Fortunately for Intel, a medium-sized MoE model, Mixtral-8x7B, with good performance appeared last week. MoE's are unique in that they have the memory footprint of a large model, but the compute (really, bandwidth) requirements of a small model. That sounds like a perfect fit for CPUs, which have tons of memory but limited bandwidth.

It ends up being that llama.cpp, an open-source hobbyist implementation of LLMs on CPUs, is the fastest CPU implementation. At batch size 1 we get about 18 tokens per second in Q4, which is a perfectly usable result (prompt eval time is poor, but I think that's an MoE limitation in llama.cpp which should be fixed shortly?).

Falcon-7B LLM fine-tuning with TRL

This is probably the most interesting benchmark. Full fine-tuning of a 7B parameter LLM needs over 128 GB of memory, requiring the use of unobtanium 4x A100 or 4x A6000 cloud instances or putting $15K into specialized on-premises hardware that will be severely underutilized (given that you are unlikely to be fine-tuning all the time). The big Xeon is able to achieve over 200 tokens per second on this benchmark (with numactl -C 0-47 I was able to achieve about 240 tokens per second on this particular dataset at batch size 16).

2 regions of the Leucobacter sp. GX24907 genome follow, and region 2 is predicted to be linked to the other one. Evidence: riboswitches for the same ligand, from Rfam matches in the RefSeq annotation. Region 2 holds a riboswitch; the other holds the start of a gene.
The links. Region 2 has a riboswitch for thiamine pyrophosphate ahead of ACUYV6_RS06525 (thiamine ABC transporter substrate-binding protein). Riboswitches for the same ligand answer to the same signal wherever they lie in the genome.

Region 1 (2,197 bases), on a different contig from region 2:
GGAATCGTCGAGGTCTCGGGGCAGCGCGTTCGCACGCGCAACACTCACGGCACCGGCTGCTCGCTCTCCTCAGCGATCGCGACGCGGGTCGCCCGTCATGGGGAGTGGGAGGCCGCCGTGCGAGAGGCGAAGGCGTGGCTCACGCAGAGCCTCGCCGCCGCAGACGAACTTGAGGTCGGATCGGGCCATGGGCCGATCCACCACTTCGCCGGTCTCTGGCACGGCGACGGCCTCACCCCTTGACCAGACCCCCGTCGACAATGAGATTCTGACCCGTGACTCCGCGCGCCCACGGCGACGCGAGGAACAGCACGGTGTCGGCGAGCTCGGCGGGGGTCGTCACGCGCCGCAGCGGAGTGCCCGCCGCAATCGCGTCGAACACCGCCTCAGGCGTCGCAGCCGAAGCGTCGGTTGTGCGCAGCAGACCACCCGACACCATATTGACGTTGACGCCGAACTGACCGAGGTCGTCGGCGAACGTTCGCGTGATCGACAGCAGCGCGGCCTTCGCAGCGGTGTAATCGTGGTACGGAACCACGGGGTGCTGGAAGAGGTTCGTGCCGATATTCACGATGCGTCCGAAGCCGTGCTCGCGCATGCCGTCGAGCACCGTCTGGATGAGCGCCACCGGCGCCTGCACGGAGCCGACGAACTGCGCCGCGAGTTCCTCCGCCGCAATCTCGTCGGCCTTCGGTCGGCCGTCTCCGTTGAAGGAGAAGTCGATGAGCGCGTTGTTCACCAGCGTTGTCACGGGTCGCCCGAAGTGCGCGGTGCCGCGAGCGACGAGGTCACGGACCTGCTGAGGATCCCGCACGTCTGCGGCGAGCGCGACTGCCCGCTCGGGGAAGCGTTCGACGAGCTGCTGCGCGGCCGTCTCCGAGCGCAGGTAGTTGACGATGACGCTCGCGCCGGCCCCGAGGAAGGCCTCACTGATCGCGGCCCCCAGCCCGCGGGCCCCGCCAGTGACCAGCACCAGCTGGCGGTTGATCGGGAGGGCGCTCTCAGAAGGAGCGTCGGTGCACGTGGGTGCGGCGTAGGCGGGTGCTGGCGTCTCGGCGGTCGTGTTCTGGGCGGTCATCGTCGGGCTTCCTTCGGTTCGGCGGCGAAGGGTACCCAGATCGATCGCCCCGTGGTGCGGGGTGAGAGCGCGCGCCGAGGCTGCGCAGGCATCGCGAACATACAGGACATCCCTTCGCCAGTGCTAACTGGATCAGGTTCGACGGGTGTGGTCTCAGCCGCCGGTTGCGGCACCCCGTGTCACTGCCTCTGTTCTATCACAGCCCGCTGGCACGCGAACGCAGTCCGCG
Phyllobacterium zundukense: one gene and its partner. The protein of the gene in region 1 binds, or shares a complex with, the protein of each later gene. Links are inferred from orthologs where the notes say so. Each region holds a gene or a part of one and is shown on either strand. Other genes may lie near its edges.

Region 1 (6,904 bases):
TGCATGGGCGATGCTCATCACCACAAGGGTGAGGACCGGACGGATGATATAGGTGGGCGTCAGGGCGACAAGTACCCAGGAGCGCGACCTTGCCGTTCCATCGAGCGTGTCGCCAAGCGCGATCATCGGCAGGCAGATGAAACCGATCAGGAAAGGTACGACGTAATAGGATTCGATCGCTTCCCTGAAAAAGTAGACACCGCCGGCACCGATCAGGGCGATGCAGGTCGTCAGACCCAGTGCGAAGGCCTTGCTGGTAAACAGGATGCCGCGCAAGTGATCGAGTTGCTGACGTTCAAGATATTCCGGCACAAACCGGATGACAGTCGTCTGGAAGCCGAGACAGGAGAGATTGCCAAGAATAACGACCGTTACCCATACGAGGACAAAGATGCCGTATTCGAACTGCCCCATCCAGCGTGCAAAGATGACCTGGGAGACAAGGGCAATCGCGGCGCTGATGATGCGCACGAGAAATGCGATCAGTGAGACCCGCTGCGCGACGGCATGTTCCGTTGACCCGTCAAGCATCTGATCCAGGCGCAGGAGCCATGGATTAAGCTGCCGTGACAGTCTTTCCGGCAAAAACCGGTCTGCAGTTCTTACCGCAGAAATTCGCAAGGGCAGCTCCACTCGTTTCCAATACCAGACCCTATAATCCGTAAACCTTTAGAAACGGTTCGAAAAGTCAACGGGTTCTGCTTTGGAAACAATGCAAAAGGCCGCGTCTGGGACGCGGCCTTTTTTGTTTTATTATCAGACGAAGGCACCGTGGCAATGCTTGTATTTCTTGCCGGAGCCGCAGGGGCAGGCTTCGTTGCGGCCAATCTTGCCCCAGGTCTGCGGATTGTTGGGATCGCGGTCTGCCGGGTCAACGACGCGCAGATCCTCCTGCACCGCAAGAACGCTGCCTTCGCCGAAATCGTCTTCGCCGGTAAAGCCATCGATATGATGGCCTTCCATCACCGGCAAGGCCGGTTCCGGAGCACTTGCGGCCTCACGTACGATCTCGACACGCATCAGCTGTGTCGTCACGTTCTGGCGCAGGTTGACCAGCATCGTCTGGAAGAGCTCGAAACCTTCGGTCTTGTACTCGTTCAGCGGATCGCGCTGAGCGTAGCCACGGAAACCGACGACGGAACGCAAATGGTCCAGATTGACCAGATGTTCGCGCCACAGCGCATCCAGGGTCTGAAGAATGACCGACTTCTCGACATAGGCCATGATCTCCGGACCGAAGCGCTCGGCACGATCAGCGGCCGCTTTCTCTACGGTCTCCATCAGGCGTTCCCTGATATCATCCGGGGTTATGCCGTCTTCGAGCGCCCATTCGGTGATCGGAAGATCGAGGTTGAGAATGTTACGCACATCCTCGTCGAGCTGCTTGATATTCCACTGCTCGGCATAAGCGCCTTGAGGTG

It's worth noting that other 7B LLM's perform slower. I don't think this is because Falcon is architecturally different; rather, Falcon was a somewhat off-brand implementation using a bespoke implementation of FlashAttention.

200 tokens per second is pretty decent, allowing 3 epochs of fine tuning on a 10M token dataset in about a day and a half (for reference, openassistant-guanaco, a high quality subset of the guanaco dataset, is about 5M tokens, and a page of text is about 450 tokens).

Conclusions: usable vs useful?

First, without a doubt the three results presented above are usable. A single-socket Sapphire Rapids machine is able to generate images, run inference on a state of the art LLM, and fine-tune a 7B-parameter LLM on millions of tokens, all at speeds which are unlikely to have you tear your hair out. 

On the other hand, is it useful